Local Leaders Partnering on COVID Vaccinations: Cities and Health Departments


  • Dr. Oscar Alleyne
February 25, 2021 - (4 min read)

As we focus our efforts on conquering this pandemic, local alliances and partnerships can truly inspire success. There is a practical benefit to NLC leaders and local health practitioners talking about how they are establishing a path forward by obtaining, analyzing, and sharing information tailored to their communities. Developing best practices will help our frontline leaders ensure ongoing progress towards disease mitigation, advancing public health and supporting financially impacted communities.

Looking to COVID it is important that we ask how has our experience made our systems more resilient for the future?  How can we apply what we have learned to further modernize governmental and public health systems? How do we build equity into our solutions especially around vaccination strategies?

We learn that collaboration across stakeholders instills community trust, inspires innovation, and supports the exchange of ideas and actions on the ground. Therefore we are most effective when our elected leaders are able to include the following principles in decisions and actions:

  1. Consistently Communicate with Health Departments:
    1. Stay proactive and initiate conversations with local health department leaders (health directors, deputies, etc.)
    2. Request information on vaccine supply and up-to-date guidance on preventive measures to reducing transmission
  2. Communicate in shared alignment with Health Department leaders:
    1. Work to stay consistent in guidance from health department officials regarding vaccine distribution and dissemination of information related to vaccine availability
    2. Do joint press conferences or other public events to convey this partnership 
    3. Illustrate trust in science in clear and concise language
  3. Establish and Maintain Integrated Partnerships:
    1. Form partnerships across department sectors and with external partners to effectively coordinate and distribute the COVID-19 vaccine and create multifactorial solutions
    2. For example, there are high-risk populations like homebound adults who need vaccines, so coordinating transportation and public health can serve to meet this unmet need in many communities.
  4. Build Trust:
    1. Leading by example by finding sources of misinformation and developing a factual counter-message
  5. Develop Messages for Vaccine-Hesitant Groups
    1. Work to create unique messages for different vaccine-hesitant groups
    2. Acknowledge their concerns such as the deep-rooted historical racism in medical practice against people of color, “speak the Truth, Not Just the Science about COVID-19.”
  6. Take a Community-based Approach to Vaccine Dissemination:
    1. States should work with health departments to take a community-based approach to vaccine allocation and not simply prioritize health workers. Instead, simultaneously send vaccines to community members, “it is a pivotal moment for the government to pivot and readjust and send vaccines to communities where they are most needed.”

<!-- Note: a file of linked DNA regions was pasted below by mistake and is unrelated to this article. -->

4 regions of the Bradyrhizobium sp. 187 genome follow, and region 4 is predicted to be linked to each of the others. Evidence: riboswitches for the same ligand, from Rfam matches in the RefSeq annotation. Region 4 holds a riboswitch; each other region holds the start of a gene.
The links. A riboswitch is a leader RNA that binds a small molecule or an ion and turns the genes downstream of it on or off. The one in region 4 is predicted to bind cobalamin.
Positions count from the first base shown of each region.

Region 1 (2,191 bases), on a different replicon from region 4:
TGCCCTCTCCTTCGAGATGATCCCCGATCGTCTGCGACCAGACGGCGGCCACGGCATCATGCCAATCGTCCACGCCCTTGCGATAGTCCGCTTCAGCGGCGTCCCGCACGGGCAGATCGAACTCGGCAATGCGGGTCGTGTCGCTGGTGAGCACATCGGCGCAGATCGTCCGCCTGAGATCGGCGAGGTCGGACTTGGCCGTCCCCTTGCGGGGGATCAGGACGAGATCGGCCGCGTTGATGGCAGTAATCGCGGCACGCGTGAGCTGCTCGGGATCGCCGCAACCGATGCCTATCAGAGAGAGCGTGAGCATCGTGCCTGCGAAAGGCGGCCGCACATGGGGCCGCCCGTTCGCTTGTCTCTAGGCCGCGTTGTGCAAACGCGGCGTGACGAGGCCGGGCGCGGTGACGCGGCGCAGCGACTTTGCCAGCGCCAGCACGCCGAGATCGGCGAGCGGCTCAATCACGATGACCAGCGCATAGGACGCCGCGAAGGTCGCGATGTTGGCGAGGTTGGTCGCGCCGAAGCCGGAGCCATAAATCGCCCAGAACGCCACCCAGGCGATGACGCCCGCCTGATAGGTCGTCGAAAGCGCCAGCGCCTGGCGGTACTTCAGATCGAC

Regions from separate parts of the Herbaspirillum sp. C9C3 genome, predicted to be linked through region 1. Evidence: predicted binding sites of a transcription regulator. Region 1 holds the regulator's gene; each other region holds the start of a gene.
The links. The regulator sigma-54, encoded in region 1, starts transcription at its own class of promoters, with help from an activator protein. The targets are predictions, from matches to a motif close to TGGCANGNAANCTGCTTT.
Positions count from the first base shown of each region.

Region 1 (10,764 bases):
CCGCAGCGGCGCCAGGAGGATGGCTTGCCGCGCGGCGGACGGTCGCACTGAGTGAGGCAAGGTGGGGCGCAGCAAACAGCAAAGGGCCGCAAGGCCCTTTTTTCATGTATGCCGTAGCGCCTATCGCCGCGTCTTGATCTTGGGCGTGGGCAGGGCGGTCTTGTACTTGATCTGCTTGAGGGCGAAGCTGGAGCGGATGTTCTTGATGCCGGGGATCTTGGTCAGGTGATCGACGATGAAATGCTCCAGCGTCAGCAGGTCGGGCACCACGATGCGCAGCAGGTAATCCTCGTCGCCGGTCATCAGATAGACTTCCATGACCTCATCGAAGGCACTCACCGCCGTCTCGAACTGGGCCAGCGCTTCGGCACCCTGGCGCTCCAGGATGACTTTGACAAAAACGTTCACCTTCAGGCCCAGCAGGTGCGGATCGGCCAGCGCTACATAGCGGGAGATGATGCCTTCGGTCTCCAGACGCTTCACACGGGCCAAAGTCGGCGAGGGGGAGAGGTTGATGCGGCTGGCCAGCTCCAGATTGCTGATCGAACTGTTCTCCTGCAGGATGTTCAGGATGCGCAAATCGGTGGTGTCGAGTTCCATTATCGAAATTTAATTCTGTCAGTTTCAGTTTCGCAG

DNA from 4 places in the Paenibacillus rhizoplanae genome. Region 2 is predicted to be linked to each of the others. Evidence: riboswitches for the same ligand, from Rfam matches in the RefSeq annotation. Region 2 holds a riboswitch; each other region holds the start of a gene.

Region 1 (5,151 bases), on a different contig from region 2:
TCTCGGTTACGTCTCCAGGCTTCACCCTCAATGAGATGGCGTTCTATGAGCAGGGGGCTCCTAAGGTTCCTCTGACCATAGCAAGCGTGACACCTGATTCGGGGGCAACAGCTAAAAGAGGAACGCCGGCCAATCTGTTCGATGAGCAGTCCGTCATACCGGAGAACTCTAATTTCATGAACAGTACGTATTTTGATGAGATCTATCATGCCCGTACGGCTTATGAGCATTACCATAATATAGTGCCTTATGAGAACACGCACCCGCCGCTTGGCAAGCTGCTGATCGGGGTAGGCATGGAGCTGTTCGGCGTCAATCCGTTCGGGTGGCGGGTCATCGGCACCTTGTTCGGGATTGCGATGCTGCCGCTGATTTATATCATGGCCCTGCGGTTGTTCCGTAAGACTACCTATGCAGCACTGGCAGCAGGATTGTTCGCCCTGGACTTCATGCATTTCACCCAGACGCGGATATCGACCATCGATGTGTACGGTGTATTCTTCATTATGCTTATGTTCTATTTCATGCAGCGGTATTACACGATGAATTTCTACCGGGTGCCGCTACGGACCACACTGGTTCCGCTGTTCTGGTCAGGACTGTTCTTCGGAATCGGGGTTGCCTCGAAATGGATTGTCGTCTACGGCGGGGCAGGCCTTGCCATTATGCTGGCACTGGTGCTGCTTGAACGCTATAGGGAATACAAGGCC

7. Work with Businesses to Establish Work-Related Vaccine Mandates:
    1. Government leaders cannot enact mandates requiring universal vaccination of the public for COVID-19 under the Emergency Use Authorization (EUA), however, they can work with businesses to incentivize or require their employees to take the COVID-19 vaccine.
    2. Businesses can improve the health of employees, customers and communities by:
      • Promoting COVID-19 prevention and vaccine acceptance,
      • Building trust in science and strengthening public health so we can be better prepared in the future,
      • And advancing health equity by addressing the needs of disproportionately affected communities.
    3. Health is everybody’s business.​ Getting back to business requires that we turn the tide against COVID-19 and create a stronger, healthier future for all Americans.
  8. Be the Role Model on vaccine confidence
    1. Work with the public health department to get vaccinated on camera for public dissemination
    2. Volunteer at a vaccination site to show support for COVID vaccinations to the public

Our workforce is fatigued and faced with real capacity challenges. The legal and policy issues impact our local ability to provide just-in-time training, build resiliency to mental health concerns while identifying strong supports and services to ensure continuity of our government operations. We are faced with the need to diversify our methods for funding which include the integration of public/private partnerships with the academic and business communities.

Leaders are well served with enhanced skills development to emerge out of crisis into adaptive and transformational leadership to help cities rebound from the pandemic with more equitable, healthy communities. 

About the Author

Dr. Oscar Alleyne

About the Author

 Dr. Oscar Alleyne is Chief of Programs and Services, National Association of County and City Health Official